The Commercial Appeal
Campbell inspired passion for justice, reconciliation
I first heard Rev. Will D. Campbell speak at the National Conference on Religion and Race in January 1963 in Chicago.
Campbell, who died June 3 in Nashville, was one of several luminaries at that historic meeting. Others included Rabbi Abraham Joshua Heschel, R. Sargent Shriver and Dr. Martin Luther King Jr.
But I did not get to know him personally until May 1964 when my future father-in-law drove me from Nashville to a crossroads near Mt. Juliet, Tenn., to meet Campbell, who had offered me a ride to the orientation workshop he would conduct at a small rural church in western North Carolina. The workshop was required for white seminarians like me who were about to become “assistant ministers” for the summer in black churches throughout the South through the Student Interracial Ministry Program sponsored by the National Council of Churches. My Student Interracial Ministry placement that summer was at Parkway Gardens Presbyterian Church in Memphis.
We set off in Campbell’s old Mercedes-Benz, which had about 200,000 miles on its odometer, without a map or any directions. We got lost a few times along the way, fi nally arriving at our destination before dark. After the weekend’s training, as we drove back, Campbell expressed disappointment that I was the only “real cowboy” he had gotten to know and that I did not wear West- ern clothes, as he did, but instead dressed in dapper sweaters.
At Parkway Gardens, one of the projects I initiated was arranging for folks from that church and a neighboring white Episcopal church to gather for a daylong workshop held in a public park. I invited Campbell to be the speaker. Both congregations had studied his book, “Race and the Renewal of the Church.”
My initial experience with race and religion in Memphis had not been a positive one. In the fall of 1963, my seminary internship began at a white Lutheran church in Memphis.
At the first congregation council meeting I attended, an ad hoc committee
recommended that ushers not turn away black people who wanted to take part in the worship service. Rather, they should be brought to the very front pews in hopes that they would feel so embarrassed they’d never come back.
(The context in which such potential “visits” to segregated churches would likely take place is discussed in Stephen B. Haynes’s book, “The Last Segregated Hour: The Memphis Kneel-Ins and the Campaign for Southern Church Desegregation.”)
I had just come from deep involvement in leadership roles in ecumenical Student Christian Movements, which had been championing interracial equality for years, so this was a pretty strong signal that this might not be a good fit for me as intern.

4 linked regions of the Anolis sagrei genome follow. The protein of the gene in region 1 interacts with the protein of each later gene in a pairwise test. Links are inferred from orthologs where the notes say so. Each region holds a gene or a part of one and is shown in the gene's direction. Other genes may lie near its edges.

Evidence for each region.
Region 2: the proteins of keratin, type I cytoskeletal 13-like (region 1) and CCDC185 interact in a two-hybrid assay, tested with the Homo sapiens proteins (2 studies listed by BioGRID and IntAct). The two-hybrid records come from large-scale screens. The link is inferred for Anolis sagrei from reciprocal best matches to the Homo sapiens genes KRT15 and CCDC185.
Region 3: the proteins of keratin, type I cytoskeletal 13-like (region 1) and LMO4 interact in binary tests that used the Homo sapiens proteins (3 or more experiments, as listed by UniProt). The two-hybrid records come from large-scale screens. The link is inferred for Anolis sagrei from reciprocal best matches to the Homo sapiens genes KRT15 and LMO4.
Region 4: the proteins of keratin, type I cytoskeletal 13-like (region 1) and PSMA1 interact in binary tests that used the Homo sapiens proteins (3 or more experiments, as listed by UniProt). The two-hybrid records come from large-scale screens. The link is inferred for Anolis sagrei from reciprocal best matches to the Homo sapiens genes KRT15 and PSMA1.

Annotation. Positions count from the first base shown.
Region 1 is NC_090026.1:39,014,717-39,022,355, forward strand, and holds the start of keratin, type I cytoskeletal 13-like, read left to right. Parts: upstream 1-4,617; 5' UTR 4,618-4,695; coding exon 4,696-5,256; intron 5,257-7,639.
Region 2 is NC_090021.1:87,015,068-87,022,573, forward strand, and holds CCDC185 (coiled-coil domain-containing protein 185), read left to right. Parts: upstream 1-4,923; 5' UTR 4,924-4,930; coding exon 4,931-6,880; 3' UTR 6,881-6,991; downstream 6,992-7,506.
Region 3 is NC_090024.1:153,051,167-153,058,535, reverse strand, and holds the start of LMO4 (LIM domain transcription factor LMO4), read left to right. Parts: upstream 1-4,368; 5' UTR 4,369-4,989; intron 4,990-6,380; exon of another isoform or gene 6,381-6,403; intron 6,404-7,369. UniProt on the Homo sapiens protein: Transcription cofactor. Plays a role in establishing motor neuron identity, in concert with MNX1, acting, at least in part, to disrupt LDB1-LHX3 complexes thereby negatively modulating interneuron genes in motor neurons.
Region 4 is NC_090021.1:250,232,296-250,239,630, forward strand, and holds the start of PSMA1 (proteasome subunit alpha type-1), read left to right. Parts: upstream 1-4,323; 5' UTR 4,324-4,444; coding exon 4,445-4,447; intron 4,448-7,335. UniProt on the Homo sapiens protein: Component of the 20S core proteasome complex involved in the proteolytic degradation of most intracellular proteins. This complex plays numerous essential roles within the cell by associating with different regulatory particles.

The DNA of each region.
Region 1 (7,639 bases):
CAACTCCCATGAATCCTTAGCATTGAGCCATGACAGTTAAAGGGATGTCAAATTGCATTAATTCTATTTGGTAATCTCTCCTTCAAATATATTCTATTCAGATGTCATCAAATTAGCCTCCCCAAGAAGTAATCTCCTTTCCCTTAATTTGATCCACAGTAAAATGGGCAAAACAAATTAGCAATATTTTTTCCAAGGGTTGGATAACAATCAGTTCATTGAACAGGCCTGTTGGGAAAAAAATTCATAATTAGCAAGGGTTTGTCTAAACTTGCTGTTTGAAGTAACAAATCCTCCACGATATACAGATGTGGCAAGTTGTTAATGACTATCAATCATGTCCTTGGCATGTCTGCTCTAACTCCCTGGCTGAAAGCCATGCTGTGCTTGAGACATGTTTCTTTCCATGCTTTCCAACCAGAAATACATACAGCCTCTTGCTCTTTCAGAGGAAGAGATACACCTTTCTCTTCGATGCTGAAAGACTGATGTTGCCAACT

In fact, my internship in this congregation was cut short by a small group in the congregation, spearheaded by two men who circulated a petition, which I was never permitted to see, proposing that my internship be terminated early. The interracial composition of the Lutheran Student Association I had formed, at my supervising pastor’s request, on the recently integrated campus of Memphis State University had upset some members in the congregation.
The following year, when I was about to graduate from Luther Theological Seminary in St. Paul, Campbell called and asked me to return to the South to serve as chaplain for young civil rights workers in Mississippi and Alabama under the auspices of the Committee of Southern Churchmen. My seminary president supported the idea, but the head of my denomination vetoed it, saying it would set a bad precedent.
Having been prevented from being ordained into this unique chaplaincy, I decided to pursue a Ph.D. in Christian social ethics at Yale. Although this led to an academic career rather than ordained ministry, my developing vocation was deeply influenced by Campbell and others I had met that year, particularly Rev. James M. Lawson Jr., then pastor of Centenary United Methodist Church in Memphis and one of King’s key lieu- tenants.
What they modeled inspired my passion for peace, justice and reconciliation among all people, which from that time onward provided a focus for my teaching, research and social activism.
Lawson, now retired from his most recent pastorate in Los Angeles but still active in civil rights, conducted Campbell’s memorial service last Saturday at Saint Stephen Catholic Community in Old Hickory, Tenn. Some 700 people attended the service, representing Campbell’s diverse, multiracial, ecumenical “scattered congregation.”
Over the years, when my then-wife (we met in Memphis) and I returned to visit her parents in Nashville, we often visited Will and Brenda Campbell in their home, during which time Will would offer us a bacon grease-drizzled “wilted lettuce” salad and a glass of “moonshine whiskey” that he had gotten from a neighbor.
On one of those visits, he had just recovered from major surgery, and he regaled us with his story of having died on the operating table and having been resuscitated, but he reminded us that he was not the first one to have been resurrected from the dead.
This “bootleg preacher” will be deeply missed. W. Merle Longwood is Professor Emeritus of Religious Studies at Siena College in Loudonville, N.Y.